Rakshabandhan is the festival of brothers and sisters; it does not have any mythological story but a very beautiful story of bonding beyond religion. Rajput Queen Karmavati tied this string on the wrist of Humayun, the Mughal emperor and made him her brother. Thus started this tradition- anyone who wants to claim a person as her brother ties this string on his wrist on mutual consent; and of course to their biological brothers, cousins etc. In return they promise to protect them. Rakshabandhan usually falls in the month of august.
If you visit any town, city of India during this time you will see small, big stalls on street side with rakhis hanging from strings- they are really beautiful small things- colourful, artistic. A lot of girls prepare these rakhis personally to tie in the wrists of their brothers, I once made a few, they looked quite pretty too- all you have to have is lot of patience! I mean lots of patience!!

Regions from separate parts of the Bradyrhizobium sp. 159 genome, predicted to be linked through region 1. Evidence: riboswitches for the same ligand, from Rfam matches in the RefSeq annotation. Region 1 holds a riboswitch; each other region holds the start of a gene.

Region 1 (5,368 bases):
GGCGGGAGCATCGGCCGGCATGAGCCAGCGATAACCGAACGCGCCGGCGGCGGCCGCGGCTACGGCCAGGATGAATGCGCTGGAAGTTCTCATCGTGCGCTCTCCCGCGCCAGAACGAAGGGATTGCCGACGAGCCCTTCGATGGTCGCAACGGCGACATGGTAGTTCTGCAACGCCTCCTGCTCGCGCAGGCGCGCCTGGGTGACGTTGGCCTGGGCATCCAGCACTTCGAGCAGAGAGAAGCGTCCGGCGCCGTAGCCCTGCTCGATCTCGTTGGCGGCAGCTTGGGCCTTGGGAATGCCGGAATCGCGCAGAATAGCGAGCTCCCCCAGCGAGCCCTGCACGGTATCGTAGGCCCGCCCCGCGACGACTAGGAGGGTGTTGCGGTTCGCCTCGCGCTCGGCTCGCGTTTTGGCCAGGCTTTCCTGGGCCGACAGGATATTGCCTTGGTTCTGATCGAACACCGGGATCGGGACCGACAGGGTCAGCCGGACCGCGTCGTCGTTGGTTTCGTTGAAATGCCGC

In Bengal, the province where I live this festival is celebrated very mildly, we celebrate bhratridwitiya, after Kalipuja with gusto, the other difference is in place of tying a string we paste a teeka, phonta on the forehead of the brother, pray for his well being and give him a gala treat. (teeka or phonta is an elongated dot- it’s an inseparable part of Hinduism, its applied on the forehead of everyone that participates in pujas or myriad other rituals- the material differs, sometimes its vermillion, sometimes sandal, or other things)…. Those who don’t have a brother give phonta to friends but beware; once that teeka adorns your forehead if you are not a disgrace to humanity you will treat that girl, woman as your sibling. If you have hidden crush on someone and she calls you on this day just don’t show up! Show up after a week- because sometimes the date covers two simultaneous days.